A new data center site selection study echoes findings from a similar one last year: the Midwest is best.
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Princeton, N.J.-based site selection specialists, The Boyd Company Inc., has published its list of the best places to build a data center, taking into account 50 cities in the U.S. and focused on the healthcare industry. The list compares the annual operating costs of building a 150,000-square-foot facility with 150 employees.
Just like a data center site selection study from last year that focused on the financial industry, Sioux Falls, S.D., came in as the most affordable place to root a data center at about $16 million. New York City came in dead last at about $22.5 million.
In fact, nine of the 10 most expensive places to build a data center are on the East or West coasts. Meanwhile, half of the 20 cheapest places are in states like Indiana, Kentucky and Nebraska. Florida, however, scored very well, grabbing six of the 10 cheapest locations.
"This is the outsourcing of the future," said John Boyd, president of The BoydCompany. "We're talking about jobs leaving headquarters in New York, Chicago, Boston and going to a Sioux Falls or an Ames, Iowa."
Healthcare data centers more expensive
Overall, the cost of building a facility in the new study exceeds the projections that Boyd laid out in its earlier study on the financial industry. Why? The data center modeled for the new study -- 150,000-square feet, 150 employees -- is larger than the previous study, which looked at building a 125,000-square-foot facility for 75 employees. Boyd said healthcare data centers tend to be larger than those in the financial industry because they employ more people to manage health privacy regulations, such as HIPAA.
For example, Boyd includes 20 medical records technicians in the healthcare study that aren't part of the financial study.
But while healthcare data centers may cost a bit more overall, Boyd's analysis of regional costs showed no change over last year's results, for a number of reasons.
Away from natural disasters
Earthquakes and mudslides on the West Coast; ice storms in the Northeast; hurricanes in the Gulf Coast; and terrorist threats in major metropolitan areas. All of these reasons make the Midwest an attractive place to build a data center, according to Boyd. When your facility is going to cost millions, it's best to make sure it isn't going to be wiped away by one disastrous storm.
There is one exception, said Joe Clabby, president of Yarmouth, Maine research firm Clabby Analytics.
"If it's the northern Midwest, then I guess I could buy it," he said. "But if you get into Oklahoma, Kansas … that's tornado country."
In a poll of 125 users at the Gartner data center conference in November, 68% said either power or cooling is their primary data center's greatest facility problem. For some, the problem is access to available power. For others, it's rates. Most importantly: power interruptions must be rare.
"Let's go back a couple years to California, and they were having huge brownouts," Clabby said. "Once they got back online they were paying through the nose for power."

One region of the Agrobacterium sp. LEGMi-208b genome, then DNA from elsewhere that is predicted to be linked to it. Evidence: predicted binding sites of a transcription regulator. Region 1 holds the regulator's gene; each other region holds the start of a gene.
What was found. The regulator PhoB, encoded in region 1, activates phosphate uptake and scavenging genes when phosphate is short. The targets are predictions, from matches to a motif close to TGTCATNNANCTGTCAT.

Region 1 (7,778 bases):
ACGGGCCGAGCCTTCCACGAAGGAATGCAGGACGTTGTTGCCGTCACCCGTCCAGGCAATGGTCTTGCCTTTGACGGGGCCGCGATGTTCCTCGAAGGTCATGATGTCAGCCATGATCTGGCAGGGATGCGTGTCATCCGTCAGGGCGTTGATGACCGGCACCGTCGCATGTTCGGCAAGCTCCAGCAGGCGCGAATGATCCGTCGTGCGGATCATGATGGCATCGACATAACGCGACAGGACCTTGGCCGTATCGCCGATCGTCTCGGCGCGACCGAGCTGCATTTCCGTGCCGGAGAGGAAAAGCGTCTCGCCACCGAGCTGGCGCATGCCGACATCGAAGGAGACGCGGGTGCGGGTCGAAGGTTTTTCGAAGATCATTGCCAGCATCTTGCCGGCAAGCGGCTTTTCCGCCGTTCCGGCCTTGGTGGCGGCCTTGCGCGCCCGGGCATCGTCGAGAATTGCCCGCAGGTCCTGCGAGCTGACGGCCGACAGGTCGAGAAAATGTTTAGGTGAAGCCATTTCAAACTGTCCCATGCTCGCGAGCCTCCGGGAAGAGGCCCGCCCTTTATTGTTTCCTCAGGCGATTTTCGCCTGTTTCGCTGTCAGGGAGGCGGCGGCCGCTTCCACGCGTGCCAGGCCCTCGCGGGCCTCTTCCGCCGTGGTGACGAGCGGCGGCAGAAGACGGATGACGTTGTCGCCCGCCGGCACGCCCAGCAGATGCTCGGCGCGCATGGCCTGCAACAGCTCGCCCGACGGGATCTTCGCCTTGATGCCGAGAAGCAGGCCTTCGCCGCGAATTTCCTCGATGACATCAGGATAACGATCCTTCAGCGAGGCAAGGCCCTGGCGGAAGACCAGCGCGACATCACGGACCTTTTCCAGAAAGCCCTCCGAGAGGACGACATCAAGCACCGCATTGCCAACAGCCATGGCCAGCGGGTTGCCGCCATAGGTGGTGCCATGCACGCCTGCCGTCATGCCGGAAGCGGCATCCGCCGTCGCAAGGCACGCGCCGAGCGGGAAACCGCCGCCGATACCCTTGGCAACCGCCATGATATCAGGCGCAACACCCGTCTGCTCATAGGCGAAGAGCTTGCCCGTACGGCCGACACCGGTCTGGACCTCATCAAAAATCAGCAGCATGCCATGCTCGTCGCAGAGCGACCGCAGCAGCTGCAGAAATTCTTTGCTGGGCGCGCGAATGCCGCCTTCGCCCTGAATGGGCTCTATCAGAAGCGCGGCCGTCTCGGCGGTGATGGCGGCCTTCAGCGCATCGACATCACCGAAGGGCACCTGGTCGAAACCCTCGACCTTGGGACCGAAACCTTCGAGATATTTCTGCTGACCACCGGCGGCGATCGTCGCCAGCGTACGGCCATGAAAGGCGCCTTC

The federal Department of Energy tracks monthly power rates per state. In the most recent report looking at September figures, the cheapest region is West North Central, which includes Iowa, Kansas, Minnesota, Missouri, Nebraska, North Dakota and South Dakota. The most expensive regions are the Pacific noncontiguous (Alaska and Hawaii), New England and the West Coast, where prices overall are distorted by the extremely high cost of electricity in California.
Labor costs and talent pool
Simply put, it costs less to hire a data center manager in the middle of Iowa than in the heart of the Big Apple. Cost of living has a lot to do with it.
It's cheaper to live in the Midwest. A data center employee can buy a good-sized house in the Midwest for about the same price they can get a cramped, one bedroom condo in Manhattan.
That leads to the next question. It may be cheaper to hire someone in Sioux Falls, but is there any talent there to hire? Boyd said yes, either through local university connections or younger people willing to relocate.
Dakota State University, for example, is only an hour outside of Sioux Falls and has several undergraduate and graduate degree programs in computer science and information systems. That makes for an ideal talent pool for Sioux Falls' employers to draw from.
And for those who fled the Midwest to attend college in the Northeast, available jobs and the lure of returning home can be attractive.
"This kid may look more favorably toward moving back to the Midwest where they can spend less and get more," Boyd said. "Essentially, people go where the jobs are."
Boyd also cited local incentives, such as promises of fast-track permitting or tax breaks as a factor, but they're certainly not as important as the others. Boyd said every city is trying to attract jobs, and almost all of them have some kind of tax incentive package to lure them there.
Let us know what you think about the story; e-mail: Mark Fontecchio, News Writer.